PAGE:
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zenith console amplifier (a stereo mono amplifier :) )
zenith console amplifier (a stereo mono amplifier :) )
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Old 14th February 2015, 02:24 PM   #1
dr_skoobie is offline dr_skoobie  United States
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Join Date: Jan 2005
Location: Fat City, CA
Default zenith console amplifier (a stereo mono amplifier :) )

I have been rehabilitating an old (1959) Zenith console, SFD288. To date I have replaced the capacitors in the amplifier and preamplifier/tuner, as well as resistors that had drifted well out of specification, using the following Sam's photofacts as my guide:

https://app.box.com/s/jnjt1ahxrap1nqb9nx00

I am an electronics newbie, but I can follow a schematic (given enough time ), am handy with a soldering iron, and have built a few components (Foreplay preamp, several headphone amplifiers) and speakers over the years. I fell in love with the Zenith and I'm going to bring this fantastic old MCM console back to life (with a few updates here and there, most likely).

The amplifier seems to be functioning properly, and is surprisingly quiet (the tuner is another matter, currently hunting down a hum in one channel).

However, its design is a bit of a puzzle. If you look at the schematic attached, you'll notice that while it has a 2 channel PP topography, with ECC83 drivers and EL84s, the output transformers are "tied" together (note the "yellow" and "white" wires connecting the two). As a result, input from either channel is sent to both speakers. I'm a little flummoxed about why anyone would design a circuit this way... There are probably folks who recognize it instantly (and the intentions behind the design). The taps on the transformer with three windings feed both the L and R main channels as well as additional speakers that could be purchased (surround sound ).

Most simple PP El84 circuits seem to have symmetrical, independent output transformers (one per channel). I am considering replacing one or more of the Zenith transformers and making the channels independent-- doesn't seem to make sense to have stereo input otherwise?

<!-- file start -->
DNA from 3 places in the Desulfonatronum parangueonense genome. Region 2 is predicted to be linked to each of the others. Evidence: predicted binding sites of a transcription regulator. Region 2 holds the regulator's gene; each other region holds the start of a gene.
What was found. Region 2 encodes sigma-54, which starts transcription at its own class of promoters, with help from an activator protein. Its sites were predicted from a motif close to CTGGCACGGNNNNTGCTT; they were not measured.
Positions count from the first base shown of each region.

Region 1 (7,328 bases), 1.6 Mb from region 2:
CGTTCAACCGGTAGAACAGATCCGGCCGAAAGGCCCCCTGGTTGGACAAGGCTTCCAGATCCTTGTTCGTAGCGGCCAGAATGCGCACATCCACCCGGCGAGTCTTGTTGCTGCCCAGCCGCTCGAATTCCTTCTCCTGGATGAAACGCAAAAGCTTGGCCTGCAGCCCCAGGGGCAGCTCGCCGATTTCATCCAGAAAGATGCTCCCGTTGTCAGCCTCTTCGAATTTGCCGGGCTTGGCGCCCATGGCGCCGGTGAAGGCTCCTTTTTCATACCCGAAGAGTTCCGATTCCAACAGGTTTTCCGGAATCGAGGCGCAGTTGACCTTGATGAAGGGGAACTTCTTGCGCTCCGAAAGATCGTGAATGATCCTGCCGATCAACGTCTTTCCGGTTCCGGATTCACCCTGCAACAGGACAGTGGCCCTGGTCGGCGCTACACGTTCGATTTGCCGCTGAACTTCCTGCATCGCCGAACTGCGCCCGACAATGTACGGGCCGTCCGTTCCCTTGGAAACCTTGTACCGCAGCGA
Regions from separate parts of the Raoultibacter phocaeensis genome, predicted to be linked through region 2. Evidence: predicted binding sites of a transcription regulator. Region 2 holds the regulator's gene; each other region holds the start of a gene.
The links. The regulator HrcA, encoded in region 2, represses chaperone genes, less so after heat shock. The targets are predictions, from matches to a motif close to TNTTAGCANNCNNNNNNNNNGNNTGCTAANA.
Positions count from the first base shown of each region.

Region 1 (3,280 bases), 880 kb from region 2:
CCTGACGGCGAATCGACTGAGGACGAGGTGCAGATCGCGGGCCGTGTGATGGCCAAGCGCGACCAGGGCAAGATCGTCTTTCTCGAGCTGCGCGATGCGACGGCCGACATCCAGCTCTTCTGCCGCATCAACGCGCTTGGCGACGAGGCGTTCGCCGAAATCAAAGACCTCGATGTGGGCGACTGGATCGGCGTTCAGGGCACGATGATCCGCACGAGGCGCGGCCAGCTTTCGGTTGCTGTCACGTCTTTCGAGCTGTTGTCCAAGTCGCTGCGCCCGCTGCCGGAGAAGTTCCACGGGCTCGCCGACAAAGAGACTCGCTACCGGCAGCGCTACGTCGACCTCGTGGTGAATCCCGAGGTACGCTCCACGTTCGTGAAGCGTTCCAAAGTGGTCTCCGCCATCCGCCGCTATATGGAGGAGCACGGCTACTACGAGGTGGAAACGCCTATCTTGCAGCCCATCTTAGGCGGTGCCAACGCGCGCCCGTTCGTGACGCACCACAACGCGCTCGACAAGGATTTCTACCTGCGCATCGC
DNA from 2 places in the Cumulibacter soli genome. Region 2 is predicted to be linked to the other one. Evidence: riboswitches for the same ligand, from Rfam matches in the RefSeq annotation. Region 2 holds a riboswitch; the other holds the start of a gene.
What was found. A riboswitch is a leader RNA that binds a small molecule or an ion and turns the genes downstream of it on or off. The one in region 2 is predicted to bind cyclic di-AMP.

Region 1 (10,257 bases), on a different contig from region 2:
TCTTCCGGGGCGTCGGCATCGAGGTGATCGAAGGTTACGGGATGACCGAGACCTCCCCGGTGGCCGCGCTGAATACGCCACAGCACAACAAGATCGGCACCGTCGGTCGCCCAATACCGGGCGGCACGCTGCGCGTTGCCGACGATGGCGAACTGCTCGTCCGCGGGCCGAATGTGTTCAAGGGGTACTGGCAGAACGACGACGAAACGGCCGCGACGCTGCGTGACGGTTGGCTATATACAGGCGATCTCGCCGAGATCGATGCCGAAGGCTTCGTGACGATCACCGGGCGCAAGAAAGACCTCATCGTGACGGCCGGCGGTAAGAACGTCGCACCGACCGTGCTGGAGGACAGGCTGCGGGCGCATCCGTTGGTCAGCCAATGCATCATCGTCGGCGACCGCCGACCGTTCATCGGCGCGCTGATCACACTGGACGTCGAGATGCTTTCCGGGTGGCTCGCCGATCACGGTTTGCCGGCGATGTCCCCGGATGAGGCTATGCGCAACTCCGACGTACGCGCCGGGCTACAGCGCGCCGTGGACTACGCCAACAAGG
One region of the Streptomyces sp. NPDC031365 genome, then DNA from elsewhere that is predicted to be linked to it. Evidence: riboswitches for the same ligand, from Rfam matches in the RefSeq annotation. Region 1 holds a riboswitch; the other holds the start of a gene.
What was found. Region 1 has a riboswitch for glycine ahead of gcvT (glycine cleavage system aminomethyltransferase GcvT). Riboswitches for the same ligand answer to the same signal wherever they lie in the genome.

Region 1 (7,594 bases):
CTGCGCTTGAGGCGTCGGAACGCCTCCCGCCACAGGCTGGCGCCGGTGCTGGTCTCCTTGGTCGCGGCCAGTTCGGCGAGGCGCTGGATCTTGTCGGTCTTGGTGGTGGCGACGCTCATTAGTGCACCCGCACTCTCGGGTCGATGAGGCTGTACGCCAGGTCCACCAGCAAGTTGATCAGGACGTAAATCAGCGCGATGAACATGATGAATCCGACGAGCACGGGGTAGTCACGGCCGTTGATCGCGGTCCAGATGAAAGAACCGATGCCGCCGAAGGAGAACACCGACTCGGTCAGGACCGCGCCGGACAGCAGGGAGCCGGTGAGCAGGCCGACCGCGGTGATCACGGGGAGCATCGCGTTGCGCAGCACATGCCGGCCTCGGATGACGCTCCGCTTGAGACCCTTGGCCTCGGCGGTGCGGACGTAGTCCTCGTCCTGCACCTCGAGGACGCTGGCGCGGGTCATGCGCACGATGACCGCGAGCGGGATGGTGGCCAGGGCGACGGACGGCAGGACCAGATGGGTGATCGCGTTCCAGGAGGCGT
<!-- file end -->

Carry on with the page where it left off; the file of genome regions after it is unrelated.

I am also wondering if there are simple modifications I could make to bring its performance up to more modern standards? There is room in the chassis to do so, though I'd like to keep the changes manageable considering my skill level and my limited experience/knowledge.

I'm looking for advice...!

-vince
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Old 14th February 2015, 04:42 PM   #2
Keit is offline Keit  Australia
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Join Date: Feb 2014
Location: Australia
The amp is designed for use with sum & difference signal sources.

Normal stereo operation from a record player cartridge is two discrete channels carrying the right and left channels, or L & R signals. A cartridge provides such signals directly if its' sensistivity axes are -45 degrees and +45 degrees - that is each channel responds to the modulation on either the inner groove wall or the outer groove wall.

However, some cartridges for whatever reason were made to respond to 0 and +90 axis - that is side to side and up and down motion. One output (side to side) is thus L+R from both walls adding sideways and the other (up and down) is L-R from both walls acting together to lift or drop the stylus.

With a 45-45 cartridge, manaufacturers could make a cheap mono system by connecting both cartridge outputs in parallel - but this cross feeds the signals and can cause distortion. With 0, 90 cartridge, a mono system can be made simply by ignoring the L-R output and there is no penalty.

Thus to recover the individual L & R signals, a circuit is needed to add and subtract. That's what the transformer connections in your amplifier does. One speaker gets L+R minus L-R = 2R and the other gets L+R plus L-R = 2L.

The output of the simplest possible FM tuner circuit is also L+R and L-R. However the vast bulk of tuners made do the addition and subtraction inside the tuner.

In the early days of stereo records (1950's) there was a modicum of debate on how to handle it. Because human hearing is insensitive to direction with bass frequencies, and mono cartidges had poor compliance in the vertical direction, the record companies adopted a convention to record bass equally in both channels, and use the higher frequencies to give a stereo effect. This makes the record compatible with old mono cartridges, which would otherwise tend to damage the groove. It also means that in an amplifier such as yours one side handles mostly bass and one side handle mostly trebble, lowering intermodulation distortion. However in a normal stereo system, the bass, which needs more power, is shared beween the two channel, lowering harmonic distortion. As they say 6 of one and half dozen of the other.

Last edited by Keit; 14th February 2015 at 05:01 PM.
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